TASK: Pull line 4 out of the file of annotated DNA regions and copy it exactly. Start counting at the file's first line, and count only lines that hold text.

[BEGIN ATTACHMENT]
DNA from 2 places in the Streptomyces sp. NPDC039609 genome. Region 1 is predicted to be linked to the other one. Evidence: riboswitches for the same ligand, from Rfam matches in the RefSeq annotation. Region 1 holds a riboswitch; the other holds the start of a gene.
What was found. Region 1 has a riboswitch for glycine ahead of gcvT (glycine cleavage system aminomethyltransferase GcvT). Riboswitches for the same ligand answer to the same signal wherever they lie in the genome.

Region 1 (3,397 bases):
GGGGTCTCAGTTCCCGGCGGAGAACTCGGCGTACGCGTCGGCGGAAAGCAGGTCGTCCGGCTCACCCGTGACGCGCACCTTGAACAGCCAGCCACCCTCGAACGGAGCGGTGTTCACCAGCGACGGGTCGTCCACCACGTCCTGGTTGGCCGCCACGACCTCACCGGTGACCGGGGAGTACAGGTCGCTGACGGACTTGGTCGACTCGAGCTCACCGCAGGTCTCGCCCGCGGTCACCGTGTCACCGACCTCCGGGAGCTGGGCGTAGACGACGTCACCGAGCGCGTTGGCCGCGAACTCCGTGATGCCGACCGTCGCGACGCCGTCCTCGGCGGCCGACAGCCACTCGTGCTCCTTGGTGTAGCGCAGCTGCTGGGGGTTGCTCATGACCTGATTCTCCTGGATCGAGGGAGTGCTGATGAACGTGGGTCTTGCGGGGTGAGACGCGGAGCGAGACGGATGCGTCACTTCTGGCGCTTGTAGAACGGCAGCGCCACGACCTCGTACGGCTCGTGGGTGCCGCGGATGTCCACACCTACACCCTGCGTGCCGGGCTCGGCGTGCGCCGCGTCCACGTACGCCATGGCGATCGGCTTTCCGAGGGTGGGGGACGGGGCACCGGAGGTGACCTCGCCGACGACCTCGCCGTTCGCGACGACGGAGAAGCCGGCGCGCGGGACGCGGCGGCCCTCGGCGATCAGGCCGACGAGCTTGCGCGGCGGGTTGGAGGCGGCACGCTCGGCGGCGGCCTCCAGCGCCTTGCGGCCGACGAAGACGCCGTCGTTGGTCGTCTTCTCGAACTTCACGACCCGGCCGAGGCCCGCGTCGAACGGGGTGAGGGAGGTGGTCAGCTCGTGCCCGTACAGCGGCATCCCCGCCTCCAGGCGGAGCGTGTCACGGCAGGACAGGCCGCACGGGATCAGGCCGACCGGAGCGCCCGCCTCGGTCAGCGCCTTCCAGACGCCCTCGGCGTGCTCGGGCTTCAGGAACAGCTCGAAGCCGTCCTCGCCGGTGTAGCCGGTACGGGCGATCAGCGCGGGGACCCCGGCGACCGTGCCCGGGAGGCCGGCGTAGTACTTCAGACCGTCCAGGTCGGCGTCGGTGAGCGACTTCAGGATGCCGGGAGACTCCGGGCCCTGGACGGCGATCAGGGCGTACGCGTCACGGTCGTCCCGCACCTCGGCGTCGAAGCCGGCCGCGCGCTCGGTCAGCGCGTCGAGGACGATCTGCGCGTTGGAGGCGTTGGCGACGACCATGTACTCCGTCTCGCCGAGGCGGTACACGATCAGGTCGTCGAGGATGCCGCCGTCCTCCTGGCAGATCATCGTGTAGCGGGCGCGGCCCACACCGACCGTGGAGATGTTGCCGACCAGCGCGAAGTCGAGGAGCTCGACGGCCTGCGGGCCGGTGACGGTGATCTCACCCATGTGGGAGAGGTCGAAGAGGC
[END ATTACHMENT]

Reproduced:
GGGGTCTCAGTTCCCGGCGGAGAACTCGGCGTACGCGTCGGCGGAAAGCAGGTCGTCCGGCTCACCCGTGACGCGCACCTTGAACAGCCAGCCACCCTCGAACGGAGCGGTGTTCACCAGCGACGGGTCGTCCACCACGTCCTGGTTGGCCGCCACGACCTCACCGGTGACCGGGGAGTACAGGTCGCTGACGGACTTGGTCGACTCGAGCTCACCGCAGGTCTCGCCCGCGGTCACCGTGTCACCGACCTCCGGGAGCTGGGCGTAGACGACGTCACCGAGCGCGTTGGCCGCGAACTCCGTGATGCCGACCGTCGCGACGCCGTCCTCGGCGGCCGACAGCCACTCGTGCTCCTTGGTGTAGCGCAGCTGCTGGGGGTTGCTCATGACCTGATTCTCCTGGATCGAGGGAGTGCTGATGAACGTGGGTCTTGCGGGGTGAGACGCGGAGCGAGACGGATGCGTCACTTCTGGCGCTTGTAGAACGGCAGCGCCACGACCTCGTACGGCTCGTGGGTGCCGCGGATGTCCACACCTACACCCTGCGTGCCGGGCTCGGCGTGCGCCGCGTCCACGTACGCCATGGCGATCGGCTTTCCGAGGGTGGGGGACGGGGCACCGGAGGTGACCTCGCCGACGACCTCGCCGTTCGCGACGACGGAGAAGCCGGCGCGCGGGACGCGGCGGCCCTCGGCGATCAGGCCGACGAGCTTGCGCGGCGGGTTGGAGGCGGCACGCTCGGCGGCGGCCTCCAGCGCCTTGCGGCCGACGAAGACGCCGTCGTTGGTCGTCTTCTCGAACTTCACGACCCGGCCGAGGCCCGCGTCGAACGGGGTGAGGGAGGTGGTCAGCTCGTGCCCGTACAGCGGCATCCCCGCCTCCAGGCGGAGCGTGTCACGGCAGGACAGGCCGCACGGGATCAGGCCGACCGGAGCGCCCGCCTCGGTCAGCGCCTTCCAGACGCCCTCGGCGTGCTCGGGCTTCAGGAACAGCTCGAAGCCGTCCTCGCCGGTGTAGCCGGTACGGGCGATCAGCGCGGGGACCCCGGCGACCGTGCCCGGGAGGCCGGCGTAGTACTTCAGACCGTCCAGGTCGGCGTCGGTGAGCGACTTCAGGATGCCGGGAGACTCCGGGCCCTGGACGGCGATCAGGGCGTACGCGTCACGGTCGTCCCGCACCTCGGCGTCGAAGCCGGCCGCGCGCTCGGTCAGCGCGTCGAGGACGATCTGCGCGTTGGAGGCGTTGGCGACGACCATGTACTCCGTCTCGCCGAGGCGGTACACGATCAGGTCGTCGAGGATGCCGCCGTCCTCCTGGCAGATCATCGTGTAGCGGGCGCGGCCCACACCGACCGTGGAGATGTTGCCGACCAGCGCGAAGTCGAGGAGCTCGACGGCCTGCGGGCCGGTGACGGTGATCTCACCCATGTGGGAGAGGTCGAAGAGGC